This July 4th, honor female veterans who have helped protect our independence.

·3 min read

It happened 15 years ago, but it’s a reminder that bias still exists.

I was attending a “Beat Navy” watch party with my local West Point alumni group. I sat at a small table of men and introduced myself as Class of ’93. The group barely acknowledged me and just turned back to watch the game. I tried to engage them in conversation for five minutes without much success.

Finally, I left.

The encounter brought back memories of feelings from my past – that this was a group I wasn’t really invited to be part of. I wasn’t a full member. It’s a feeling I get sometimes when I’m wearing my own West Point gear. Quite often people assume I wear it to represent my husband or son who attended, which is true. But so did I.

What does a veteran look like?

These moments stir me, and I have to ask myself, “Does the average American have a misperception of what veterans look like?”

Female soldiers on Sept. 18, 2012, in Fort Campbell, Kentucky.
Female soldiers on Sept. 18, 2012, in Fort Campbell, Kentucky.

Women have been serving in the military for more than 200 years, but they often feel their service goes unrecognized by others. We learned in a recent Wounded Warrior Project survey that female warriors were significantly more likely to report feeling lonely than males. When we consider these findings, it helps us to better understand how women veterans must feel when their service is not recognized.

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Independence Day is an opportune time to shed light on our women warriors. First, we need an open dialogue about how women veterans are often overlooked. Close your eyes and imagine a soldier coming home from a deployment. What do you see? Is it a man running to his family’s outreached arms? Or is it a woman running to hers? We must understand that the face of a veteran is both male and female. Women serve beside their male counterparts, filling the same critical roles – including combat positions.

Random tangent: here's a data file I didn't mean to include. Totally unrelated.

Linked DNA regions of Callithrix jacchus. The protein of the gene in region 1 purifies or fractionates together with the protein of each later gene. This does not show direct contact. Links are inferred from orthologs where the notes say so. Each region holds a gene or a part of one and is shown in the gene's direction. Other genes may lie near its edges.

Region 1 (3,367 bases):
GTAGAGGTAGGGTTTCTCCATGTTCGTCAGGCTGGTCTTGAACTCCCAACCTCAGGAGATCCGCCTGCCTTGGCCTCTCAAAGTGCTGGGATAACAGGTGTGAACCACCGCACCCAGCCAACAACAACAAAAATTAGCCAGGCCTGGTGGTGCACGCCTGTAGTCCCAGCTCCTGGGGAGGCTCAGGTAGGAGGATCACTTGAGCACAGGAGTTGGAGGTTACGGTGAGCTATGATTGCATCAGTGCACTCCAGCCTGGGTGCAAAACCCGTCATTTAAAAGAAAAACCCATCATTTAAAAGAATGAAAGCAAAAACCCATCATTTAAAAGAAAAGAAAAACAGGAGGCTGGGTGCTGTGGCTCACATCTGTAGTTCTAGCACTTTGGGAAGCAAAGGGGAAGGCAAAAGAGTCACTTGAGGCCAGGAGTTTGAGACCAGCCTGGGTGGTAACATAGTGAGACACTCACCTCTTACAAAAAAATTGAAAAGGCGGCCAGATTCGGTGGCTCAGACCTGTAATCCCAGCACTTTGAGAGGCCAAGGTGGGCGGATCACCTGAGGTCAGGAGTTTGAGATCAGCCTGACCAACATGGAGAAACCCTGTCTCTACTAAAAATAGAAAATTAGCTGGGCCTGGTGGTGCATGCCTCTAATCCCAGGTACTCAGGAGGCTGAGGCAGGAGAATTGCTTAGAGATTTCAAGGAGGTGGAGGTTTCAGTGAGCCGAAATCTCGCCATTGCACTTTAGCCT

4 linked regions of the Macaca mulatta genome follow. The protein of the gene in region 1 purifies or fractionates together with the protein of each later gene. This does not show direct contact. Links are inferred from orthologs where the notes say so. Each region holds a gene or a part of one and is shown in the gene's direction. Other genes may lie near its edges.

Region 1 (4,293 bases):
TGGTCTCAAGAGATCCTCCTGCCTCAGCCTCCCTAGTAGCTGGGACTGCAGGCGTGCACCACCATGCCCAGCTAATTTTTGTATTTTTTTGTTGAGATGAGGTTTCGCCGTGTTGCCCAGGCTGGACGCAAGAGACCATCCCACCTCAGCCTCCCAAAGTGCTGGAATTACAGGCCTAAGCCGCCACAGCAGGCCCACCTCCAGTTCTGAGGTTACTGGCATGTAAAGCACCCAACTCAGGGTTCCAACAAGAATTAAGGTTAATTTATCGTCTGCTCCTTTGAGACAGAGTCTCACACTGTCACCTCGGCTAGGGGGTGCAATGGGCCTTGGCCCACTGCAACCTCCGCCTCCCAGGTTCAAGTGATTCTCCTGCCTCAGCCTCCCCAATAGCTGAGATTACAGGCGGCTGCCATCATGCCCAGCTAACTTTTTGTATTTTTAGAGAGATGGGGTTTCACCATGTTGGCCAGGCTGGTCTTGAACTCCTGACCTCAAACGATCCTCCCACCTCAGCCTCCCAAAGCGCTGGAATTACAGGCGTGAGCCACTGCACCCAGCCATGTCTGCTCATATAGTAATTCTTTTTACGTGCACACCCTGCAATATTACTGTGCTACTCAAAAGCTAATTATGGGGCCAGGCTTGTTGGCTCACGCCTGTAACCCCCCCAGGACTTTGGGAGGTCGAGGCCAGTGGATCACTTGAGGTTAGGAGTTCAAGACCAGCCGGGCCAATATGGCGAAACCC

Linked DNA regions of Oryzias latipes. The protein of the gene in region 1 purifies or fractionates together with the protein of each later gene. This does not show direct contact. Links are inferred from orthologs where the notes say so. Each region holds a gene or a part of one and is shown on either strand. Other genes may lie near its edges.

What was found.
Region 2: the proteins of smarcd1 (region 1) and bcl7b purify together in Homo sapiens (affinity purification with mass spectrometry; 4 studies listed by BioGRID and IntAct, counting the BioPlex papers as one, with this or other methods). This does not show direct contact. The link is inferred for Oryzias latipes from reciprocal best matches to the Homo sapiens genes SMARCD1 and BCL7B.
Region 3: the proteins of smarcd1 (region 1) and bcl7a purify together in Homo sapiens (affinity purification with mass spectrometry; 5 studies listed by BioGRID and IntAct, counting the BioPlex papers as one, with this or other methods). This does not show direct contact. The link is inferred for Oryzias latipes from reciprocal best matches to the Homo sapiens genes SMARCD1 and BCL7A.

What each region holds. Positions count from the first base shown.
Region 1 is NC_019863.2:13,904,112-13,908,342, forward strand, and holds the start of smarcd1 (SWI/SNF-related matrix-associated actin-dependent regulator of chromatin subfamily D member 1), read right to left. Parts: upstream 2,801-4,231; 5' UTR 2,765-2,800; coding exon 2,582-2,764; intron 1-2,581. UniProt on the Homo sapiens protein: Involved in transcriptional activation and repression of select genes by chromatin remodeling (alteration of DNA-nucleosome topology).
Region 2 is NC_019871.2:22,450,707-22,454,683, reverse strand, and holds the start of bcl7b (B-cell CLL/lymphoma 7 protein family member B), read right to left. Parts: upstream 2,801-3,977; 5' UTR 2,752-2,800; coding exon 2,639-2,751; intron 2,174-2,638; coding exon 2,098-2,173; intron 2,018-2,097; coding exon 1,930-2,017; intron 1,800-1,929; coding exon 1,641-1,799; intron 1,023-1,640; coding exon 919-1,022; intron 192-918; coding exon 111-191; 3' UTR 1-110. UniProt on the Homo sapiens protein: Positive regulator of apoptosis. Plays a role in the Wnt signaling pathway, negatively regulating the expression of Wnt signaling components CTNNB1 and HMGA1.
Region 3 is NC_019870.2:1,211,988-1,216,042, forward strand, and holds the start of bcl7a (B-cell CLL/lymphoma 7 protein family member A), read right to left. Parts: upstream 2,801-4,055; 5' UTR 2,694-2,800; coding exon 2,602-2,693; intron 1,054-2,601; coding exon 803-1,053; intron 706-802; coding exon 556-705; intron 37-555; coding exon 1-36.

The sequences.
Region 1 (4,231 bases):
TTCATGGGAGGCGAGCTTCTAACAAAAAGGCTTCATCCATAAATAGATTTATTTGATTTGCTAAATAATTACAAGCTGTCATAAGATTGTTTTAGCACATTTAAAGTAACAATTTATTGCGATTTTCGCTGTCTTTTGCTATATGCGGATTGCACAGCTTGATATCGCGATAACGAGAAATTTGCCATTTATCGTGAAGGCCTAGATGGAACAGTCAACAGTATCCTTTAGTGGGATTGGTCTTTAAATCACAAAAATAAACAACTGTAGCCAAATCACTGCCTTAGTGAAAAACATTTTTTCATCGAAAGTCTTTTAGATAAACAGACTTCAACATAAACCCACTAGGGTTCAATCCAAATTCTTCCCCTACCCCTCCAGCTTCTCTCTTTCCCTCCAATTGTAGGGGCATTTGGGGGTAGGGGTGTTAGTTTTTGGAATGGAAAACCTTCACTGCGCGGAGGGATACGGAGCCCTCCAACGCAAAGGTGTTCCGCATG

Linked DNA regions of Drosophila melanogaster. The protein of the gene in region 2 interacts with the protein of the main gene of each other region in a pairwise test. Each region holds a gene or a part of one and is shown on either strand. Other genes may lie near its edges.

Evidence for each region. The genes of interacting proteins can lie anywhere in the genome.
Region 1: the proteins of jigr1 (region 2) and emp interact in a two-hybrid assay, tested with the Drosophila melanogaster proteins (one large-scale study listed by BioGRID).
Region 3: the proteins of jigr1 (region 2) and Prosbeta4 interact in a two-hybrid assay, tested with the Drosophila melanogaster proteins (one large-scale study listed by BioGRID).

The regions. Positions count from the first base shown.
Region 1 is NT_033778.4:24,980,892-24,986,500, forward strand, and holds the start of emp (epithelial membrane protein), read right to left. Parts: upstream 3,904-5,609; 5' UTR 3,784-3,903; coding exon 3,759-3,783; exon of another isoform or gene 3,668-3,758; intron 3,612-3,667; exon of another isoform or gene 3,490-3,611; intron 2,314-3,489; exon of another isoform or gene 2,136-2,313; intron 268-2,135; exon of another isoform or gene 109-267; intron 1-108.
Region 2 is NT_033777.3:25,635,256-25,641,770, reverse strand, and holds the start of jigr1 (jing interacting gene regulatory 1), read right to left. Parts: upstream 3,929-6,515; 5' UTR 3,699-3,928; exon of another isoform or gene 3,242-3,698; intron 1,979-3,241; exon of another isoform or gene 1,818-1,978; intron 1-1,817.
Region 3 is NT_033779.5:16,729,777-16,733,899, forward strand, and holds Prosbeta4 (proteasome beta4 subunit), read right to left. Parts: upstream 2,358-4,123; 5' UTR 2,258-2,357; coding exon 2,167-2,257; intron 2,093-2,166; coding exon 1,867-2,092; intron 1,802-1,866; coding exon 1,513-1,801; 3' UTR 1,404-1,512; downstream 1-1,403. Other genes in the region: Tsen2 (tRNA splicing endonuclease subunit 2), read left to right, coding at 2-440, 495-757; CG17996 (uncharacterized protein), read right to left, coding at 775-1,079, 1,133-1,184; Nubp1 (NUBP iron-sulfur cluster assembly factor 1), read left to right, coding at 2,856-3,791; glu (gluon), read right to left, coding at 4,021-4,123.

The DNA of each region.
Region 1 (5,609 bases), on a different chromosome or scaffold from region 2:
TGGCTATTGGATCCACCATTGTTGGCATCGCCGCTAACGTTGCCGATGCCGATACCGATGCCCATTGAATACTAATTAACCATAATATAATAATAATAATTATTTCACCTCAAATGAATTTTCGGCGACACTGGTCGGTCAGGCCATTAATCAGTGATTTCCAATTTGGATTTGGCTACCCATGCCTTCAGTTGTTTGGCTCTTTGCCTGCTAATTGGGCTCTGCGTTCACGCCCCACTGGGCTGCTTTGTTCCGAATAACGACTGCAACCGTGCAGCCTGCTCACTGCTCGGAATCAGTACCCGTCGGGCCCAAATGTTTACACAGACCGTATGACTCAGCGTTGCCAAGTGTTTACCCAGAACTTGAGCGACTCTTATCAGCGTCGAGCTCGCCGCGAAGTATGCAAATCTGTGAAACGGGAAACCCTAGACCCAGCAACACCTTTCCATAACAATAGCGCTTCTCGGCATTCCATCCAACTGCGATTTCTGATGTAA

'Check your assumptions'

Women veterans are the fastest-growing segment of the veteran population; so, there is a growing demand to understand those experiences. This is why Wounded Warriors Project created the Women Warriors Initiative – to better understand, empower and advocate for women warriors who have served our nation. One of the most common themes stemming from conversations we have with the women warriors we serve is that many feel invisible.

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A female soldier mans a machine gun on a vehicle during clashes in the northern Iraqi city of Mosul in 2003.
A female soldier mans a machine gun on a vehicle during clashes in the northern Iraqi city of Mosul in 2003.

Serving one’s country requires courage and sacrifice. Our country honors that service and wants to pay respect to the veteran population. But how can they recognize the woman warrior?

First, check your assumptions. For example, have you caught yourself assuming a veteran license plate on a car represented a man’s service rather than a woman’s?

Second, help women veterans feel included and recognized. Sometimes the best way is to ask questions and listen.

Jen Silva
Jen Silva

Seeking to understand paves the way for education and connection with women who serve in our armed forces. When we start to understand, we can ensure that policies and practices support women veterans and honor all veterans equally.

Jennifer Silva is chief program officer of Wounded Warrior Project. She is a graduate of the U.S. Military Academy at West Point and served in the Army as a logistics officer. 

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This article originally appeared on USA TODAY: Female veterans serve the country with honor. Honor them on July 4th.

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